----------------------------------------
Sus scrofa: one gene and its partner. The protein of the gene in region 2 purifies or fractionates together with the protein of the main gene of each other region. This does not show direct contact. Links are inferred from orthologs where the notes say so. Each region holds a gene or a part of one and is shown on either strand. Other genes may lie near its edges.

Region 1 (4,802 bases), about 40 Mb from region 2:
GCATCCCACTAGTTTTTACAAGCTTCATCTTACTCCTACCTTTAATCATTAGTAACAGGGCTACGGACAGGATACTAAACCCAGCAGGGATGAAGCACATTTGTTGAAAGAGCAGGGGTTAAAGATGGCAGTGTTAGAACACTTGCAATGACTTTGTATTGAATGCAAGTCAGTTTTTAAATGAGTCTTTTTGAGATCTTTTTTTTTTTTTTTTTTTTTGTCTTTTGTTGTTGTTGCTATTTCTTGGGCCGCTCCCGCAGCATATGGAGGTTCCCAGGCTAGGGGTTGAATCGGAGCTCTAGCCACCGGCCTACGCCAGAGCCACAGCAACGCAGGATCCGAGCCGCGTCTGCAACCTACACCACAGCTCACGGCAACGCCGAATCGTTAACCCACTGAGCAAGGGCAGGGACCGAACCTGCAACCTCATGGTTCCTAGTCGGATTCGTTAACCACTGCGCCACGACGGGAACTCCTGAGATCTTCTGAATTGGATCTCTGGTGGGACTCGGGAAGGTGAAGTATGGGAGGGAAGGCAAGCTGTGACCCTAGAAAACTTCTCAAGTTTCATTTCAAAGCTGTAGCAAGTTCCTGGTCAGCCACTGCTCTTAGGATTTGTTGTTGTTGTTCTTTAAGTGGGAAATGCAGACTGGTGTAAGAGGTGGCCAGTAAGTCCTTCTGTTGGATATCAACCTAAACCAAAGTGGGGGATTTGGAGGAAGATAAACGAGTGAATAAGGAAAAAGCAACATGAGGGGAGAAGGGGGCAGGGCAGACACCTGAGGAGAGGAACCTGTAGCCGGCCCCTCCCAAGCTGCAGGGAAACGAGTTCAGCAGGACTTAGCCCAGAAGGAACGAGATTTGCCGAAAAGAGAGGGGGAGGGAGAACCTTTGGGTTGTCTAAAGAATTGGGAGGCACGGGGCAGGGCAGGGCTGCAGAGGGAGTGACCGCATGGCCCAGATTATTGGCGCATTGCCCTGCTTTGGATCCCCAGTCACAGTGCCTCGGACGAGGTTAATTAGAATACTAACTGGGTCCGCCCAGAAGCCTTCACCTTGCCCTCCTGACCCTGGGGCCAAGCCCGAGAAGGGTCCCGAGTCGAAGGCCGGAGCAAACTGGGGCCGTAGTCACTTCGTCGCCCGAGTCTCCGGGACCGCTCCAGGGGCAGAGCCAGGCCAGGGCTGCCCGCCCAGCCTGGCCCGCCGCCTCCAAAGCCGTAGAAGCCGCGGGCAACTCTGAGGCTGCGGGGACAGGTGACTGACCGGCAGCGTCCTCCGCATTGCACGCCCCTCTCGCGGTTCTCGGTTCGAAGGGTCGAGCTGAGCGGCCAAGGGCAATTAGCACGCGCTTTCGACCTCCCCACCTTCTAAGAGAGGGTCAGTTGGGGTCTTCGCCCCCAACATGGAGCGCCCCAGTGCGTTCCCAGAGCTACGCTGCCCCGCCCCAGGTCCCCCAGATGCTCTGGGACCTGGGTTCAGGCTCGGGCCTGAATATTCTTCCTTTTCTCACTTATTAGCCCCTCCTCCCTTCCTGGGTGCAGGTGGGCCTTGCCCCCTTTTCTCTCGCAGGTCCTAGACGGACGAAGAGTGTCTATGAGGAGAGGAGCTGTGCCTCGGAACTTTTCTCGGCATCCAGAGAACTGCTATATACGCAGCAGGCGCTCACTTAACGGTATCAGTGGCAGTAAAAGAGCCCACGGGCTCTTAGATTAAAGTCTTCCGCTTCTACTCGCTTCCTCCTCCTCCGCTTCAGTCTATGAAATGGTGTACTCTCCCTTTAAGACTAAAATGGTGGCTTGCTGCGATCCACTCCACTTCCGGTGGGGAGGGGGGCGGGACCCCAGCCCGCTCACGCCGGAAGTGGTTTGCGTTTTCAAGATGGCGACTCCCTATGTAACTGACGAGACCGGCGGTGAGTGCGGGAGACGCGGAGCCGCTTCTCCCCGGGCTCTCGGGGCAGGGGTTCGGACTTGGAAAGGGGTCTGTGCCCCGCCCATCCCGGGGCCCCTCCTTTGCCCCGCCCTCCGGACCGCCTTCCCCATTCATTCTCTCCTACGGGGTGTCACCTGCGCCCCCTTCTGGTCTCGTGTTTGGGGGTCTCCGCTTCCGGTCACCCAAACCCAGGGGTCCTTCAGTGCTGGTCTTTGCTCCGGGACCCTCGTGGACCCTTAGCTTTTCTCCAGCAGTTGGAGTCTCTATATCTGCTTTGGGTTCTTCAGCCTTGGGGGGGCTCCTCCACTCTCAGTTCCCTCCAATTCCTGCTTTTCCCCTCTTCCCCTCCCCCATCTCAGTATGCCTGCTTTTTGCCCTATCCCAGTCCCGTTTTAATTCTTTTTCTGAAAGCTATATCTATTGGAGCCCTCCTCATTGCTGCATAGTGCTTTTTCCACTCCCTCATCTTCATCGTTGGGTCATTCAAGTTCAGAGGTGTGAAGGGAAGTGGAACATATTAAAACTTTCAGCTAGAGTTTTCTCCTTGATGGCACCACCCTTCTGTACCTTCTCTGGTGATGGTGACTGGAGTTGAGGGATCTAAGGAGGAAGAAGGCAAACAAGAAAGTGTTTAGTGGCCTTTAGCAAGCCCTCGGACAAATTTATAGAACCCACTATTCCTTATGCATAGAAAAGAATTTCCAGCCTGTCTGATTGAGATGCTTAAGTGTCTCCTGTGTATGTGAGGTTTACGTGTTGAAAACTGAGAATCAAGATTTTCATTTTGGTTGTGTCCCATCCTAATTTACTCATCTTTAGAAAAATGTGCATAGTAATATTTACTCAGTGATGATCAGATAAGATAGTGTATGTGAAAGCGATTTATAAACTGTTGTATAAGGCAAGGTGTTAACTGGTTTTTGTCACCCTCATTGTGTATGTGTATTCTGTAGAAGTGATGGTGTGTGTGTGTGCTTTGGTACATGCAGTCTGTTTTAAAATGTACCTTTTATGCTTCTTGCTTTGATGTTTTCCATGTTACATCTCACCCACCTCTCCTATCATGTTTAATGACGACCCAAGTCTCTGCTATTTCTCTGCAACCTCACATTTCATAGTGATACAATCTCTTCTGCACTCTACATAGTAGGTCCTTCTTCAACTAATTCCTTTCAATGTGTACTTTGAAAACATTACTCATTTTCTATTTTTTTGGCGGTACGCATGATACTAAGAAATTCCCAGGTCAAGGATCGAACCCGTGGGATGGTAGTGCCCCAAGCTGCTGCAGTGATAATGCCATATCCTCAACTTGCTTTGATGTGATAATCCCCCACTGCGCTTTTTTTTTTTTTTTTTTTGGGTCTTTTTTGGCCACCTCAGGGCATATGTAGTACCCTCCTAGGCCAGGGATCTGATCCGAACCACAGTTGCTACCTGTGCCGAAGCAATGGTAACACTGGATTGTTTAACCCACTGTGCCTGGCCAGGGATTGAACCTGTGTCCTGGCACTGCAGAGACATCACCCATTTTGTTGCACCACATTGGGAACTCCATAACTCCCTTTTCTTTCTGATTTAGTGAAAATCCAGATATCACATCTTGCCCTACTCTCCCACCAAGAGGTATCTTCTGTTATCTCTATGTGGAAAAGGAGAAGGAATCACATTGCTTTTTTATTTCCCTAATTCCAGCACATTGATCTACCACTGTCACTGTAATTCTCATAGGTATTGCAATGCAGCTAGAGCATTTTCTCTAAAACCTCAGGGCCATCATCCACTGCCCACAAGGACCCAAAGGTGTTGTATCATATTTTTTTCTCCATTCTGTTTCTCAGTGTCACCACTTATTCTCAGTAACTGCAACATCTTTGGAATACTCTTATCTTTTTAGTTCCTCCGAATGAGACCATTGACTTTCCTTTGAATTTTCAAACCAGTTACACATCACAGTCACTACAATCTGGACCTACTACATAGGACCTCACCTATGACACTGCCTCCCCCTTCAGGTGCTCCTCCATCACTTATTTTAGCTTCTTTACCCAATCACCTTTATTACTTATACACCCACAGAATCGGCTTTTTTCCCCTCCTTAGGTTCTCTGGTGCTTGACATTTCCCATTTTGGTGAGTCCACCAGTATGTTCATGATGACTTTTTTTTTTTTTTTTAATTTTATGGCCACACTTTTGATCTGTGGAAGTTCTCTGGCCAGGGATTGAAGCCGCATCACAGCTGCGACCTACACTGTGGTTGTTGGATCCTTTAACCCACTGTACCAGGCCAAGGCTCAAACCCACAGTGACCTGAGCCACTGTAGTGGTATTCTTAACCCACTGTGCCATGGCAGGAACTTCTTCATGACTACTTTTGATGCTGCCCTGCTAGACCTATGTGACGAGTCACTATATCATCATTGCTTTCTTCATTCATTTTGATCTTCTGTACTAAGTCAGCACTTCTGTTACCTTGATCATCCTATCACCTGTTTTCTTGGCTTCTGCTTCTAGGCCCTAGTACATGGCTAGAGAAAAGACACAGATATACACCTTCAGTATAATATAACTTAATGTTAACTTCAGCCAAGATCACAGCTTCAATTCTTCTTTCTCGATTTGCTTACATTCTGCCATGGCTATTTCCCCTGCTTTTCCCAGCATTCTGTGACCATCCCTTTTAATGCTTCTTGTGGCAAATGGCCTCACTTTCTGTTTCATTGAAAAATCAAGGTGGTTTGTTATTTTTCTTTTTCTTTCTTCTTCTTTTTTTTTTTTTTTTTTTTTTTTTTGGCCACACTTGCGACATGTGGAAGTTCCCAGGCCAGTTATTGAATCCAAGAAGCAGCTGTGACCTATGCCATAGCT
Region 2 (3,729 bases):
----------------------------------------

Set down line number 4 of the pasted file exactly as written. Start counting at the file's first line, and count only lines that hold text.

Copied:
Region 2 (3,729 bases):